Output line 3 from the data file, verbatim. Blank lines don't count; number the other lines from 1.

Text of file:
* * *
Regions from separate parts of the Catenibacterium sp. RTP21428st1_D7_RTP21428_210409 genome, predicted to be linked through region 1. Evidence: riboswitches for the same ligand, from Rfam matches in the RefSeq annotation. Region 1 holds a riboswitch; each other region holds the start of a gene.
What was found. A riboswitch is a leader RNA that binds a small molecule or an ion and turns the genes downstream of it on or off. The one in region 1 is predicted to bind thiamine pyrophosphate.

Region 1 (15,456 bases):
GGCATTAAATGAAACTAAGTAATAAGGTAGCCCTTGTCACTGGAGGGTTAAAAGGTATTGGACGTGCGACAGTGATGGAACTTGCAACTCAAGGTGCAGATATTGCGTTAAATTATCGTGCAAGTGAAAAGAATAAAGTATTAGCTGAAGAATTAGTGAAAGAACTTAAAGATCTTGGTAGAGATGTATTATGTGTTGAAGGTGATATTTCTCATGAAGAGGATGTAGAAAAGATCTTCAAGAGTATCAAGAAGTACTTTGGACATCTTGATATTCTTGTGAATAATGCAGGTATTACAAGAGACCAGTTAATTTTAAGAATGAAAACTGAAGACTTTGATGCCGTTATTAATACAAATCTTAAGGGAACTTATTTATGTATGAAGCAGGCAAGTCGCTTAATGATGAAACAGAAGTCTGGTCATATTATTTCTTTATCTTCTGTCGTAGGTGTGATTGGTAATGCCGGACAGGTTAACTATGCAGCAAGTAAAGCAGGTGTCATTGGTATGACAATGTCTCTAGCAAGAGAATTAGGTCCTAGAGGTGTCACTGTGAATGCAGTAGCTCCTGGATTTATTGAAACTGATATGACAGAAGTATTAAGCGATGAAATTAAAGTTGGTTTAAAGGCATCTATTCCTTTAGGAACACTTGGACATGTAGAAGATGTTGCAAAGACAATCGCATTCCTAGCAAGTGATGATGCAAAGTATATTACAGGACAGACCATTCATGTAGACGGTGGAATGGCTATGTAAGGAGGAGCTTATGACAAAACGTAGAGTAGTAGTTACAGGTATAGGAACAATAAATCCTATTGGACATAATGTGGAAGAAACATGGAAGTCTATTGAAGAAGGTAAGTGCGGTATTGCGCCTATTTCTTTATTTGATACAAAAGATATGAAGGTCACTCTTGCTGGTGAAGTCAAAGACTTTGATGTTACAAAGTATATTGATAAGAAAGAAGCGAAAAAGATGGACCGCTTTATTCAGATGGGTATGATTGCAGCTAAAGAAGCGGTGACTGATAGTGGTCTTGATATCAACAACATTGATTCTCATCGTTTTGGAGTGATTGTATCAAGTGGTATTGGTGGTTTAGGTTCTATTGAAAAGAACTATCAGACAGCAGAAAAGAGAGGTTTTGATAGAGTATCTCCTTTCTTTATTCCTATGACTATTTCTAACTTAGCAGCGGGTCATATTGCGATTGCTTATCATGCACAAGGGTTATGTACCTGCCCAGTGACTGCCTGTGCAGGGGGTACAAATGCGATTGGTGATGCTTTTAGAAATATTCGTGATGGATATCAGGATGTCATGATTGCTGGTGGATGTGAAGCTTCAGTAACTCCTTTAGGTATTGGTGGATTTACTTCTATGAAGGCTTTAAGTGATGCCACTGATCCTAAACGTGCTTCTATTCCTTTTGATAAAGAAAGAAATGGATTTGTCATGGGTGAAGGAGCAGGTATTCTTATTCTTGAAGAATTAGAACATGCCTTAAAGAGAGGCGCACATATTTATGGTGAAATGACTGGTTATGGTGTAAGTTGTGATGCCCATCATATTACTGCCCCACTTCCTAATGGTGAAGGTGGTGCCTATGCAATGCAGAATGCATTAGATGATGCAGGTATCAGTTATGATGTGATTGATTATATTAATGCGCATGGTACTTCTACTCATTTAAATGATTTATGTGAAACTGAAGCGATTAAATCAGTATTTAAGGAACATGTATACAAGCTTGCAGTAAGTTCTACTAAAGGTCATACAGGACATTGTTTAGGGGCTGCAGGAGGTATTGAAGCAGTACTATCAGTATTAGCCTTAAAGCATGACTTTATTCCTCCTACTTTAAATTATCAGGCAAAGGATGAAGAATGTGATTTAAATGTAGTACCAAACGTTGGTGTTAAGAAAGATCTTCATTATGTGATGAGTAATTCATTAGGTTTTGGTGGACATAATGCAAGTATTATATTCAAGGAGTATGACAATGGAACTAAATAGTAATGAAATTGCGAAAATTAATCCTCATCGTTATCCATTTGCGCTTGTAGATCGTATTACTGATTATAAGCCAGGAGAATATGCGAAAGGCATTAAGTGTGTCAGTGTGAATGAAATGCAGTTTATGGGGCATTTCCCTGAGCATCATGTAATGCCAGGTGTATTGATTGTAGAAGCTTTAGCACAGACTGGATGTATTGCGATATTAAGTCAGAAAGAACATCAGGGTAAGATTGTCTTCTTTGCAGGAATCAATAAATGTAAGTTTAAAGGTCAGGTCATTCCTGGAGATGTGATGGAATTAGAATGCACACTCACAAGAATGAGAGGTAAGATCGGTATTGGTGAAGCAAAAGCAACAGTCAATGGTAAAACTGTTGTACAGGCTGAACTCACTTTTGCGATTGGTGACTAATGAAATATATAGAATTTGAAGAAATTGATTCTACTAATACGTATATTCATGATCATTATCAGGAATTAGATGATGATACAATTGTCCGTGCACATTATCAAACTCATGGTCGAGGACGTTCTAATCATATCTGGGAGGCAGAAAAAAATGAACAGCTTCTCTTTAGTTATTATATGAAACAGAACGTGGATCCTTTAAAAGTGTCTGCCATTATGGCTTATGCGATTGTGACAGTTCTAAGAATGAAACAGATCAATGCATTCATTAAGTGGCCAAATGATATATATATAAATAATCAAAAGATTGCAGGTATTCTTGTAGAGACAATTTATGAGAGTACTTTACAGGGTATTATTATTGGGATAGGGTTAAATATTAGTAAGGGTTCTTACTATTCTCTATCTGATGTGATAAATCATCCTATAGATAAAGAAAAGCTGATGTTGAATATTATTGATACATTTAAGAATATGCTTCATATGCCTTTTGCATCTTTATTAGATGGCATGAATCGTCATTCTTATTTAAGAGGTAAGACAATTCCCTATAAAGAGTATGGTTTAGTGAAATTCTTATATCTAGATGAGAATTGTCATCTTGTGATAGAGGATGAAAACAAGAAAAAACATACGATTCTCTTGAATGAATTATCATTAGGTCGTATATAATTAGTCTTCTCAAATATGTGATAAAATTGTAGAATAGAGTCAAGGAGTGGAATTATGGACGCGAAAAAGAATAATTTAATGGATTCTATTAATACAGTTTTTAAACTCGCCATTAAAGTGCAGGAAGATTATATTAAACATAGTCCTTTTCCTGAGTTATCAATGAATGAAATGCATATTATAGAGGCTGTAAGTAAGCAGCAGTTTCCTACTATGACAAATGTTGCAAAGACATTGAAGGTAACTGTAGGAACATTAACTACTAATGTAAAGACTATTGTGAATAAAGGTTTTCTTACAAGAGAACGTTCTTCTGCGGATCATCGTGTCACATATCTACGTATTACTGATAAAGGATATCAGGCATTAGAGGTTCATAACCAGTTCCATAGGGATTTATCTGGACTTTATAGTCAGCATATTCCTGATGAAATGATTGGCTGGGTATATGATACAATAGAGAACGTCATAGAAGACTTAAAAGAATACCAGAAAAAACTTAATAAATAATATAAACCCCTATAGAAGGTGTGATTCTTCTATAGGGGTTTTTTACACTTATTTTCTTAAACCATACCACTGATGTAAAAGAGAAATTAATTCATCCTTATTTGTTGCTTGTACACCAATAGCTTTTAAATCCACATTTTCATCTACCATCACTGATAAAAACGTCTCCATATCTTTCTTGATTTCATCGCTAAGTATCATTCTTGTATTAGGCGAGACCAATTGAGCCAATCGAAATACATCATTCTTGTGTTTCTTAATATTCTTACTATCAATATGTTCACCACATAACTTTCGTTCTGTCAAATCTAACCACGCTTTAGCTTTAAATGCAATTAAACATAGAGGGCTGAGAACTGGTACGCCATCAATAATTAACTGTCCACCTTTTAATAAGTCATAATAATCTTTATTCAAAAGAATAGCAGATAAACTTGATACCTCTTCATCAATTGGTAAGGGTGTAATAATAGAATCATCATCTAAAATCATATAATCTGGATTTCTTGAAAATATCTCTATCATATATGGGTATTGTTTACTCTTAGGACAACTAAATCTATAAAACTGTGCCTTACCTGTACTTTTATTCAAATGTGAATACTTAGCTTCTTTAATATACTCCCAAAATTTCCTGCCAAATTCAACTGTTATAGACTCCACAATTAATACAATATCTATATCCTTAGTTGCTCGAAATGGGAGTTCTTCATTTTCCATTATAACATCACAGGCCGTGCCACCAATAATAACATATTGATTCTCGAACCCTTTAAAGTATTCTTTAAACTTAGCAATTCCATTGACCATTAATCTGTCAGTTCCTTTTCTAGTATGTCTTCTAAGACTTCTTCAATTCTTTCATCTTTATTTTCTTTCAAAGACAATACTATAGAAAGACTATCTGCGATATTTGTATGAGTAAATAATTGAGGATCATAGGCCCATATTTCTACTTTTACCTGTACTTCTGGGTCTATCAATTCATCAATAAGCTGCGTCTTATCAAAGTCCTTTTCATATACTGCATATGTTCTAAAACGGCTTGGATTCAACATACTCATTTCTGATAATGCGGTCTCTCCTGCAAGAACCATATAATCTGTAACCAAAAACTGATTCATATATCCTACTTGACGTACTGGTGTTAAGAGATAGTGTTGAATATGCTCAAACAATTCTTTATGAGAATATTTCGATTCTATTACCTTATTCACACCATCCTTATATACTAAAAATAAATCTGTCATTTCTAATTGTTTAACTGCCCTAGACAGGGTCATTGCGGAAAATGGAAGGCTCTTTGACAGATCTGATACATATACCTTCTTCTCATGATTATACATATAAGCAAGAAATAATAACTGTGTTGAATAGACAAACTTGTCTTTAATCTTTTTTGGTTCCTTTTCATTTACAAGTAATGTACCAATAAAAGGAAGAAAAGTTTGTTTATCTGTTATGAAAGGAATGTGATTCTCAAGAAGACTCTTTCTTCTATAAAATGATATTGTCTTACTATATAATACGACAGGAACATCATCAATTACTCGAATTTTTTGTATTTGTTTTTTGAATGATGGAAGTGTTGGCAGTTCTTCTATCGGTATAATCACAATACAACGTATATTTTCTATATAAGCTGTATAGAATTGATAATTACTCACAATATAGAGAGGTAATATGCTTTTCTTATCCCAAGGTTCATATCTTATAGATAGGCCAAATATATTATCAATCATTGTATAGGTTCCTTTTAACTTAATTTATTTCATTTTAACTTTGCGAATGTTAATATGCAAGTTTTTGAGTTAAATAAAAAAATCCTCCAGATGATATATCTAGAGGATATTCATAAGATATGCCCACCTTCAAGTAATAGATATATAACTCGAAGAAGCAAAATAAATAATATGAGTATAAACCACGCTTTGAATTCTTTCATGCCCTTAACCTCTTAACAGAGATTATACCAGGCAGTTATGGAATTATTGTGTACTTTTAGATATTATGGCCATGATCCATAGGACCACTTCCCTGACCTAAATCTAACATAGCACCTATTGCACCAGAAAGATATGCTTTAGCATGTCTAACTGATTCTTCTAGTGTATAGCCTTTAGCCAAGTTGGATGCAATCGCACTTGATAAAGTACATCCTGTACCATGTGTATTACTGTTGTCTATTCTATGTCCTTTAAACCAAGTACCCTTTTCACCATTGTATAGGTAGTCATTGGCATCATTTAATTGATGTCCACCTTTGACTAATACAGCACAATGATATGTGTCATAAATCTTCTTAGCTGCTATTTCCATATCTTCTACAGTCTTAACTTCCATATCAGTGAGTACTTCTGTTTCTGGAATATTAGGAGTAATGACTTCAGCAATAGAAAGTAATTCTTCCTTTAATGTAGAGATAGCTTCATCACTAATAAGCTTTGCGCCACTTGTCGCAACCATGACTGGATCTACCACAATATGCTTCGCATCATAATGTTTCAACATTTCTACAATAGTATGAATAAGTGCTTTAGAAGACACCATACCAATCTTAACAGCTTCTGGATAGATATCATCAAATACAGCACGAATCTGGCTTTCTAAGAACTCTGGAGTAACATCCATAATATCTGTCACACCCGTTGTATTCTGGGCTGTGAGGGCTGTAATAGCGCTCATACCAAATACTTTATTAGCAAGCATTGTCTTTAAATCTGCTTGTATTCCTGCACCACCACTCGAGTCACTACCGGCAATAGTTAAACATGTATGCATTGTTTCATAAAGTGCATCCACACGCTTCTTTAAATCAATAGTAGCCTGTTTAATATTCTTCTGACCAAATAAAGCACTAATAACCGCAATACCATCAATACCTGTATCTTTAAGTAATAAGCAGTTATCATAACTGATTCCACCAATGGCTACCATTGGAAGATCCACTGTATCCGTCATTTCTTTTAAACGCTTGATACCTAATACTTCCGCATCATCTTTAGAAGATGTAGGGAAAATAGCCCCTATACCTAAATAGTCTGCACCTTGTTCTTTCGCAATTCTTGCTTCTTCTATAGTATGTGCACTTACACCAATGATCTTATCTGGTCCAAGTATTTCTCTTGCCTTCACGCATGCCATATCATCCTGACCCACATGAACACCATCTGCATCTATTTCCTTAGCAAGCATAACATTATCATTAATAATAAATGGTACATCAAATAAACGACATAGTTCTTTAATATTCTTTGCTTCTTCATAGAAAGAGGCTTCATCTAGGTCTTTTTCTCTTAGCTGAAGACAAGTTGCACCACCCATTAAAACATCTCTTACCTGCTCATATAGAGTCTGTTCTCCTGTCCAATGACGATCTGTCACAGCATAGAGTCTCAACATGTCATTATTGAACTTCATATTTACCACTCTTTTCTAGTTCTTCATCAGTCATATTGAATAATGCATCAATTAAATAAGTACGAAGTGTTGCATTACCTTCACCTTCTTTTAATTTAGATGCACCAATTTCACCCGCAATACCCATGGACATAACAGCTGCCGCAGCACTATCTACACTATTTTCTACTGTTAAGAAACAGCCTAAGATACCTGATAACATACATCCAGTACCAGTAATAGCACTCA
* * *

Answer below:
Region 1 (15,456 bases):